Buy & Sell 8/28⁠—Identifying Who to Add and Who to Drop

Ben Pernick breaks down which trending hitters are putting on a clinic and which ones are getting schooled.

Welcome back to Buy & Sell, where the theme for this week is “age is just a number.” Several players on this list have been overlooked because they don’t follow the traditional prospect development curve, but their production speaks for itself. This may be the time you start frantically lunging for any hot streak to sustain you, unless you’re like me in my NFBC leagues and whittled my FAAB down to zero. If you’re still reading this, you may still be close enough to make an impact in the homestretch, so good luck and Acunaspeed!






Willie Calhoun (OF, Texas Rangers)


This feels weird to take the L for this, as I’ve been a huge Calhoun backer for most of the season. But last week, I read the tea leaves wrong and went against the grain to declare him a sell high. But the grain was right as rain, as Calhoun hailed four longballs this week with six runs, seven RBI, and a .303 average. Now, on the season he’s hitting .286 with 15 home runs in just 199 at-bats, on his way to fulfill his original scouting reports of a .300 average and 30-home run upside. It’s too bad that even with Odor on his way out the door, Calhoun’s likely done getting playing time at the keystone, but even so, he looks poised for a big September and will likely be pushing his way up draft boards all offseason as the hype builds. He’s a must-own in 12-team and 10-team average leagues, and he’s still only 36% owned in Yahoo.


Ryan Braun (OF/1B, Milwaukee Brewers)


Brauny man has been swinging hot lumber as he’s chopping the ball with a .388/.446/.633 line with two home runs and two stolen bases in 49 at-bats the past 21 days to bring him up to a .288/.340/.499 with 18 home runs and 10 stolen bases on the season. While the 35-year-old’s speed is in an expected gradual decline, his ability to consistently hit .290 with 20 to 25 home runs and double digit stolen bases makes him a continually underrated fantasy commodity. Earlier this year, the production was sagging, but he managed to catch up by virtue of staying mostly healthy, as he’s a few games from surpassing his at-bat totals from 2018 and 2017 with 393 so far. His no-real-weakness as a strength approach makes him essentially a discount Tommy Pham, who has provided more bang for the buck, so make sure an impatient leaguemate didn’t drop him for being cold and old. He’s a fine add in 12-team average and OBP formats and a utility in 10-team.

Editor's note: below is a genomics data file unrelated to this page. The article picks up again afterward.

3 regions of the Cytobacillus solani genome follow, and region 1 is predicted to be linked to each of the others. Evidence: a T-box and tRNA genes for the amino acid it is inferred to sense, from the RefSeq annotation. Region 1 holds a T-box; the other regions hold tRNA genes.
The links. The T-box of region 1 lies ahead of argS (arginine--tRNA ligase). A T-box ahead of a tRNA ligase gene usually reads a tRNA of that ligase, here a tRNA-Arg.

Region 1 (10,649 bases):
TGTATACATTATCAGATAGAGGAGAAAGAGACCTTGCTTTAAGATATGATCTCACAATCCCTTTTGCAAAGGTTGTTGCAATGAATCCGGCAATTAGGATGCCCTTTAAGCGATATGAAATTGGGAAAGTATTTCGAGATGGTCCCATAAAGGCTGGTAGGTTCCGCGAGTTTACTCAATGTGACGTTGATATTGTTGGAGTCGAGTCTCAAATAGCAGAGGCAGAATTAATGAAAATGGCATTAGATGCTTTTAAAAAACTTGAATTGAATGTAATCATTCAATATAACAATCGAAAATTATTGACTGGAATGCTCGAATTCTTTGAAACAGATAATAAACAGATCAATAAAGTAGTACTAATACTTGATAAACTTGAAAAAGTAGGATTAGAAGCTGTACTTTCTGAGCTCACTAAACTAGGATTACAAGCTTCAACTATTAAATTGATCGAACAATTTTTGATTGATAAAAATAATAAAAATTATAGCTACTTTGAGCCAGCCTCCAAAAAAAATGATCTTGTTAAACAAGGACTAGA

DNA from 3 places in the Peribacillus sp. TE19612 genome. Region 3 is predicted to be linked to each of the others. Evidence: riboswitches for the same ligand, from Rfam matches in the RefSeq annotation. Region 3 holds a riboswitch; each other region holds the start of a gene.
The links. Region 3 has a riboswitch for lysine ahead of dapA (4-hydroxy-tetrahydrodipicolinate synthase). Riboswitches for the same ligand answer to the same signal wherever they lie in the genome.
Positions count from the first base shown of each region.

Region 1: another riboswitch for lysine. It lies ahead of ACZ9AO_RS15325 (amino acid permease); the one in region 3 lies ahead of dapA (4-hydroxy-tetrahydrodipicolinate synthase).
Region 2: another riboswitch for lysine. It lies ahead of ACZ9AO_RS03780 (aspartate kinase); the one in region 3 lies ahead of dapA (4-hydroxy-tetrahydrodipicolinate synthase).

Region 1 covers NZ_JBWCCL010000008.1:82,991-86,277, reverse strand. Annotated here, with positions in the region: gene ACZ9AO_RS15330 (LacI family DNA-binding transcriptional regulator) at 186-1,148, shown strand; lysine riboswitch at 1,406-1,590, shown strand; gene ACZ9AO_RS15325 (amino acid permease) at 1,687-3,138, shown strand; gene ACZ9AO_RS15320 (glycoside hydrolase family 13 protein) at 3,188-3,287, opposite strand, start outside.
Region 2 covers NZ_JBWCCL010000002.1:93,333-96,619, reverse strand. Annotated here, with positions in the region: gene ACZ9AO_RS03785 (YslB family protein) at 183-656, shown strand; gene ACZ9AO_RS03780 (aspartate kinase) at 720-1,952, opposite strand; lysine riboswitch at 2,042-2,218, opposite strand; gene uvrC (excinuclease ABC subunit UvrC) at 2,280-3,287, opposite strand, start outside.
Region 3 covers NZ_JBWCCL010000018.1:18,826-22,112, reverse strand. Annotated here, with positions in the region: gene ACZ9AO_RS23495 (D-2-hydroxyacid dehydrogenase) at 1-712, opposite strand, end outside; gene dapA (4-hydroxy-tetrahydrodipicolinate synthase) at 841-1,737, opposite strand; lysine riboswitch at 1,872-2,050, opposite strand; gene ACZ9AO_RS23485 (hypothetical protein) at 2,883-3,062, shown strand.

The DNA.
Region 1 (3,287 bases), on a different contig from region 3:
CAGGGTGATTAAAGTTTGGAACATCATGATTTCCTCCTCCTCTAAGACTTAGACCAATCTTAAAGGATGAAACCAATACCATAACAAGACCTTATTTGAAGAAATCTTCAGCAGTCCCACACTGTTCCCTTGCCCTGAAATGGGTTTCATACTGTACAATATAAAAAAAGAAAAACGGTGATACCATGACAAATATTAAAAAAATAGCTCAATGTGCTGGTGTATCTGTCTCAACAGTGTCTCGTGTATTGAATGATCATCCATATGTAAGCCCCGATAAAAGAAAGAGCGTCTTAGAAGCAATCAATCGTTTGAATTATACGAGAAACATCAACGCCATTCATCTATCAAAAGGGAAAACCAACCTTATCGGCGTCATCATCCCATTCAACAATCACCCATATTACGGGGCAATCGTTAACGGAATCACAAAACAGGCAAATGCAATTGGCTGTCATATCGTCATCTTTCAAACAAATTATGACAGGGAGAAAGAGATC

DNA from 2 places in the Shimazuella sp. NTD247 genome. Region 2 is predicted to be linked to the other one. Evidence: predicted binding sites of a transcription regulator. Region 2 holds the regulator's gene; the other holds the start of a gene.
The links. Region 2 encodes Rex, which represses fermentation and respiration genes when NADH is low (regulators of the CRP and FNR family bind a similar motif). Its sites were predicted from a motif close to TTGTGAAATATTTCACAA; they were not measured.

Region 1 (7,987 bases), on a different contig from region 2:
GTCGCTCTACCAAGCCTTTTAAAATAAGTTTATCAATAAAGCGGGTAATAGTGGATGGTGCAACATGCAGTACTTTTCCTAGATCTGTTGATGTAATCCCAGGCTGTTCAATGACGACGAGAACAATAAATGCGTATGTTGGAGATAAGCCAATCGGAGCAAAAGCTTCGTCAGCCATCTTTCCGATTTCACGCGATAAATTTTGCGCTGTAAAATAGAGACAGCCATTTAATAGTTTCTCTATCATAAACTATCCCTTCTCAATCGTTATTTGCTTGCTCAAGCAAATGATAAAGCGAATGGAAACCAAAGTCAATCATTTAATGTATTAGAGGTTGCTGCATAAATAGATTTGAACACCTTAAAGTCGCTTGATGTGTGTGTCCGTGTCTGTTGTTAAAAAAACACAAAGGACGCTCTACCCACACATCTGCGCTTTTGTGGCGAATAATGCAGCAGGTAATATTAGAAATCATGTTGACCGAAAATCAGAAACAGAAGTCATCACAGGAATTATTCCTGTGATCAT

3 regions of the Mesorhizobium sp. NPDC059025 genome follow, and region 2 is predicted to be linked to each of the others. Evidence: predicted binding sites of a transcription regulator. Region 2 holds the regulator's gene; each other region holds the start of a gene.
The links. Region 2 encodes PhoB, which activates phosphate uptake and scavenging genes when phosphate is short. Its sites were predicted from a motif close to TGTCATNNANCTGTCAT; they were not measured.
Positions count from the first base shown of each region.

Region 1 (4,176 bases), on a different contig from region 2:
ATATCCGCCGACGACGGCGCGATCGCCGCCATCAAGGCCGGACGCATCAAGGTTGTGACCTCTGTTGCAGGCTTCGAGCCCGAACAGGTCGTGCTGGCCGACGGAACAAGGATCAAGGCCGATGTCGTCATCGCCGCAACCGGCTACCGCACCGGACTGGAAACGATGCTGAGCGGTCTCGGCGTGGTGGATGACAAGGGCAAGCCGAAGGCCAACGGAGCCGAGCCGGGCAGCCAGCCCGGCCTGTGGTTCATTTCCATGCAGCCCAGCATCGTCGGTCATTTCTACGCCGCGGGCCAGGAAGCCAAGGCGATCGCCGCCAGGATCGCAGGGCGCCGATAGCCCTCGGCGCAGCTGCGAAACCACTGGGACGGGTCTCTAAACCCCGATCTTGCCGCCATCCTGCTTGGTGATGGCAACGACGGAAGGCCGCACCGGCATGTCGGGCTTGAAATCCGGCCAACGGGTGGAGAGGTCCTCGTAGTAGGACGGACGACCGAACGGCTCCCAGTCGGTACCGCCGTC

Freddy Galvis (SS, Cincinnati Reds)


Forget what you know, and with that, forget that before 2019 Freddy Galvis has never been legitimately good. The question of whether his 2019 is legitimate is a moot point by now as he’s cruising to the tune of 22 homers with a .280 average. Despite Toronto scoring as a homer haven, he’s done even better in Cincinnati’s bandbox, hitting a searing .404 with four yaks, nine runs, and 11 RBI over the past two weeks. It seems borderline nonsensical if you believe his Statcast .238 xAVG and .371 xSLG that gives him an xWOBA of a terrible .278, the exact same as his xwOBA from 2018. But while he’s mostly benefited from a career-high 16% HR/FB rate despite a career-worst 24% strikeout rate, coming to Cincy has electrified his bat, and he’s well worth streaming while hotter than Galveston. Scoop up in 12-team average leagues in which he’s still available.


Mark Canha (1B/OF, Oakland Athletics)


Canha’s finally proving he deserves consideration as a real-life and fantasy regular in his age-30 season. He’s had a torrid week, hitting .480 with four homers in 25 at-bats to bring his season total up to .279/.391/.545 with 22 taters, 59 runs, 46 RBI, and two stolen bases in just 308 at-bats. He’s been an especially sneaky play in OBP leagues with his career-best 13% walk rate (48 walks), giving him a near-.400 OBP, and he’s managed to do so while cutting his strikeout rate. Statcast has been down on him all season and says his excellent .396 wOBA deserves worse at a .355 xwOBA, and it’s fair to point out his 89 mph exit velocity and launch angle of 15 degrees are right in line with previous seasons. But his strategy of solid contact skills with hitting lots of fly balls (42%) plus bouncy ball is a good combination for power spike nonetheless. He’s a must-add in 15-team formats and a wise stream in 12-team OBP.




Mike Ford (1B, New York Yankees)


Ford hopes to follow the Yankees’ recent history of first baseman with four-letter word names: Greg Bird and Luke Voit. Well, Ford has been hitting plenty of four-baggers, with four tates in just 16 at-bats the past week and eight in 97 at-bats. This isn’t exactly out of nowhere for the 27-year-old, as he crushed Triple-A to the tune of .303/.401/.605 with 23 home runs in 349 plate appearances, but I don’t shrug this off like the glut of other Triple-A boons this year. His high 13% walk rate in Triple-A was nearly as impressive as his low 15% strikeout rate, and he’s carrying over that discipline to the majors with a 10% walk rate and 16% strikeout rate with just one strikeout this week. While it might just be more of the mysterious Yankees magic, there’s good reason to see him and be reminded of Voit’s 2018. Statcast buys it too, with an excellent 91.7 mph exit velocity, and says he has been a bit lucky on power (.472 xSLG) but unlucky for average (.272 xAVG), so it evens out. The big caveat is that he’s done nearly all of his major league damage and six of his eight home runs vs. lefties, which is surprising as he’s a lefty himself. But I dug down into his minor league splits to discover he’s been solid against righties with a .277/.379/.549 with 20 of his combined 31 home runs (between Triple-A and the majors), so he’s been no slouch. I’d add him in all AL-only and 18-team leagues and would consider him as a speculative streamer add in 15-team OBP. Yes, Voit is coming back, but I wouldn’t be so surprised for Ford to continue playing while he’s swinging like a Cadillac.